68. The Travelers are a mysterious race. From the subtle hints you and the writing staff have dropped about their society, politics and culture they seem to be an interesting race. Will they be appearing in Season 5?

  69. Hey Joe! I don’t know if you’ve answered this already, if you have you can ignore me. Now that Jewel is a regular, are we going to get more Ronon/Keller interaction, or was ‘Quarantine’ a one time deal?

  70. Hi Joe,
    I’m looking forward to the last two eps of the season–and not looking forward to the wait till Season 5!

    Quick question re: “Midway.” We saw a drone (?) feed off someone in this ep. Has this been shown before? What makes the drones different from the guys with the white dreads?

    Thanks for you time, and welcome to the Neil Gaiman fan club! (Met him at Necon a few years back and it was quite funny because he’s this completely normal guy who dresses in all black and wears sunglasses, and the whole time he’s talking about his kids and his minivan, there’s this…fan, followed him around the entire conference, always about 10 feet behind him, dressed exactly the same, but he never said a word. Never approached Neil, never interacted with any of the people hanging around the writer. I imagine that’s got to be a little freaky. Anyway. I recommend “MirrorMask” if you ever have time to watch a dvd.)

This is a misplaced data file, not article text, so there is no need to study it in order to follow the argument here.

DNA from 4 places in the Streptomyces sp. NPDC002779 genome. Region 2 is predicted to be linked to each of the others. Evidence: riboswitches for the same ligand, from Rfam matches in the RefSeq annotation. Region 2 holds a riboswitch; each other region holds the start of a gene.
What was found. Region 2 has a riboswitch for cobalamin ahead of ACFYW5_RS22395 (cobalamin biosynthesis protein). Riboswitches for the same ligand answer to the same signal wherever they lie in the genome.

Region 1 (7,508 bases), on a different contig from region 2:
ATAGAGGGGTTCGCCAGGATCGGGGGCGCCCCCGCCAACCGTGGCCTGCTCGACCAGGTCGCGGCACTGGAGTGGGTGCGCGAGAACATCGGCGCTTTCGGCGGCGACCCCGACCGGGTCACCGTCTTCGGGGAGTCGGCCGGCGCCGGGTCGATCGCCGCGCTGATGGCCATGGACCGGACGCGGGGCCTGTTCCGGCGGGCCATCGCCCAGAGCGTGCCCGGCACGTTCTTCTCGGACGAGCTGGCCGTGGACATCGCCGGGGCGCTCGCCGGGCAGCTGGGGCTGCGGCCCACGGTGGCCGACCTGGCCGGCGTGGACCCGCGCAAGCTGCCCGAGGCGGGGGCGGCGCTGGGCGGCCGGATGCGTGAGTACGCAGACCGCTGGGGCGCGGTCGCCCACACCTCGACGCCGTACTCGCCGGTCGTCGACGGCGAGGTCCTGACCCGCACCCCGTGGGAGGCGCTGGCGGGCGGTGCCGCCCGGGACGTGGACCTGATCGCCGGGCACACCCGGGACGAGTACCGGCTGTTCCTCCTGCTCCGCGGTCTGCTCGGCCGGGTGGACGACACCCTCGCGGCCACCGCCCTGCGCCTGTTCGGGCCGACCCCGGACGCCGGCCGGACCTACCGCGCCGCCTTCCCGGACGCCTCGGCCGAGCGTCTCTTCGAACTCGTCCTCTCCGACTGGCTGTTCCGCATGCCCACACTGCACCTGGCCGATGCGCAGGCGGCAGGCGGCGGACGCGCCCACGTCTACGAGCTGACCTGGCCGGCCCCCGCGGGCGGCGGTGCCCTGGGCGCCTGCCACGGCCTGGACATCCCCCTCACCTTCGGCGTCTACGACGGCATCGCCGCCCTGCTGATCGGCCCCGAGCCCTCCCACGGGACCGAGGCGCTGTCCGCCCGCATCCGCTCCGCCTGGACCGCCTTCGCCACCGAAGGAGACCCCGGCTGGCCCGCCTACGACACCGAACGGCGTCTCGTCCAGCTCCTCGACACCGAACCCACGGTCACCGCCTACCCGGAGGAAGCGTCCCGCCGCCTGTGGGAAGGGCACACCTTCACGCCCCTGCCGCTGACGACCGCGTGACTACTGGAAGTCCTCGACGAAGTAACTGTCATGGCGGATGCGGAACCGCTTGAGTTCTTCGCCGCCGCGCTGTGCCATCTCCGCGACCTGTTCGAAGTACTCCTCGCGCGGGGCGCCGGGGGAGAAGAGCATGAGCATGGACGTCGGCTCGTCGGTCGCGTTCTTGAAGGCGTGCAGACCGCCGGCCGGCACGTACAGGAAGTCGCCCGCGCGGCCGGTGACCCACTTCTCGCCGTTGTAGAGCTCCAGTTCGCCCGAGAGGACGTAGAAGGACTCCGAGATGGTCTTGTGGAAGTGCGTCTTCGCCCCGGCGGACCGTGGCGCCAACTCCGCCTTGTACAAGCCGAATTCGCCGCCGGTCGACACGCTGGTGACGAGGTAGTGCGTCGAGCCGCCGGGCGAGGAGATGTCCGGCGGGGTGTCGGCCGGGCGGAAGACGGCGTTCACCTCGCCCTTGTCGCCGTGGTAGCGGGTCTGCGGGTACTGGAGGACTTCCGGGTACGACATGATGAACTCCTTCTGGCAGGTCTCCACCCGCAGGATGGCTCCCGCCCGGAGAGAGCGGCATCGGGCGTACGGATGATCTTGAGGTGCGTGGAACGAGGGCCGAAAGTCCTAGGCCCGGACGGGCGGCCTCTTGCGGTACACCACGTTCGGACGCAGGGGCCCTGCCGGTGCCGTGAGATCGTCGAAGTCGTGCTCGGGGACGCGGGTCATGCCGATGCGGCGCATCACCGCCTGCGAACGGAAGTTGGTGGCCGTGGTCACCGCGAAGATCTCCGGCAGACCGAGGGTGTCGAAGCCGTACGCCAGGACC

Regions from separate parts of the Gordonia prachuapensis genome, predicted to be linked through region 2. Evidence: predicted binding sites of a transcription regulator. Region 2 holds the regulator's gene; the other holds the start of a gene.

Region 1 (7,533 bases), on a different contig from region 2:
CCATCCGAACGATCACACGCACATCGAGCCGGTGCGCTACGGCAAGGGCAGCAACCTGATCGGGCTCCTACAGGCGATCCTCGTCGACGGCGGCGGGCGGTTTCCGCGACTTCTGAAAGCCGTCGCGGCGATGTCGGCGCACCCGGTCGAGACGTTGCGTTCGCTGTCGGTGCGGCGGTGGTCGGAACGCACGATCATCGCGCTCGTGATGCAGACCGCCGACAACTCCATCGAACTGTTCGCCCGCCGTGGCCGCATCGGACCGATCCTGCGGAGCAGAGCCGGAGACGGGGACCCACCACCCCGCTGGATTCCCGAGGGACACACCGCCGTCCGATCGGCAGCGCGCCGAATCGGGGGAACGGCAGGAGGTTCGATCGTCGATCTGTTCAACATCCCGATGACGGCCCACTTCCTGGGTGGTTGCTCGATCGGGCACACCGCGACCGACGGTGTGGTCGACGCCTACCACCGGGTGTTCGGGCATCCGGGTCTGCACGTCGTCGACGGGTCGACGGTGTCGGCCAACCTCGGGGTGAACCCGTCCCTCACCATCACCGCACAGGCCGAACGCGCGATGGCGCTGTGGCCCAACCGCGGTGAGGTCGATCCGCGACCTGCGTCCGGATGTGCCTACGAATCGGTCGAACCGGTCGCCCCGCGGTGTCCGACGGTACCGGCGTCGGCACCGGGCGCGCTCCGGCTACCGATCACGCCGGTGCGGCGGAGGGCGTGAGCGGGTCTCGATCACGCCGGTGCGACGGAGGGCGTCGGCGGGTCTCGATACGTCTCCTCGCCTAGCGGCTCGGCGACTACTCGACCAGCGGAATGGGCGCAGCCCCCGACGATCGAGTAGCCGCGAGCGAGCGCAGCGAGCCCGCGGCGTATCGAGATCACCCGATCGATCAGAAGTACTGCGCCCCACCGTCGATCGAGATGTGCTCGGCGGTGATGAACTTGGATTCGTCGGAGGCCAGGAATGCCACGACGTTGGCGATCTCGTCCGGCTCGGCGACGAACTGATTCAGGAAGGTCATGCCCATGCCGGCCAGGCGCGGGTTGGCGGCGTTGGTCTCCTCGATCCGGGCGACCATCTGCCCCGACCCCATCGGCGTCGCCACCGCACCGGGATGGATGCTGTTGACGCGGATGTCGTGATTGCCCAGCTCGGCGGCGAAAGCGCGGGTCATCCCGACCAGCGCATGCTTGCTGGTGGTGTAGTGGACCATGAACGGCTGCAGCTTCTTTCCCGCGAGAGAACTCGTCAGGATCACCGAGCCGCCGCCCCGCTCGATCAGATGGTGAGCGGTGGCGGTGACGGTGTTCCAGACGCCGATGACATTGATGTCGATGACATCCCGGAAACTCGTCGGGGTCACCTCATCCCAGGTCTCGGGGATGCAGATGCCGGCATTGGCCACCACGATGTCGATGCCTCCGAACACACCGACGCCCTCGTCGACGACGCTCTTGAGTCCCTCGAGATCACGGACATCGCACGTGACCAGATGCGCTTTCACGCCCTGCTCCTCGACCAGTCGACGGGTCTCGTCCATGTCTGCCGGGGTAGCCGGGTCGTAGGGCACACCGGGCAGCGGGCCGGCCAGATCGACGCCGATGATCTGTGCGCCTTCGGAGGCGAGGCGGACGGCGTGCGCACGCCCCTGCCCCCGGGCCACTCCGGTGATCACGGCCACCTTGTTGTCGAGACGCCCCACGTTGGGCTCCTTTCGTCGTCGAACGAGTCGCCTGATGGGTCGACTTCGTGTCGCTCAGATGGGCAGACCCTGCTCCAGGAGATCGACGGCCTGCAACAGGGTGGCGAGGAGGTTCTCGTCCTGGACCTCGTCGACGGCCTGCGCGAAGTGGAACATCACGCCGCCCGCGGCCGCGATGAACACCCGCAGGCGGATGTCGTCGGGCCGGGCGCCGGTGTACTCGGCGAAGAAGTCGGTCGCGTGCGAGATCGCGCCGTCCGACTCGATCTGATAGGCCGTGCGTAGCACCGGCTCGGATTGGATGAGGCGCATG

71. I am completely late on this, I haven’t read your blog in awhile due to the fact I’m actually supposed to work at work, and that lookin at the pictures of your pugs makes me really want a dog.

    That being said, Neil Gaiman is one of my top obsessions (others including photography & SGA, of course). Well, not him, but his writings. I was able to meet him and have Smoke & Mirrors signed. I think my favorite of the whole book is the bonus story in the introduction.

    Seriously, if you have time, Fragile Things is another fantastic collection to read, and Good Omens is a must. I just reread it for the 10th time last weekend. Good Omens is actually a book that has torn apart a friends, and has caused me (while slightly intoxicated) to yell at people and say mean things to a person when they say, “I don’t get it, and I’m 40 pages in.”

Leave a Reply

This site uses Akismet to reduce spam. Learn how your comment data is processed.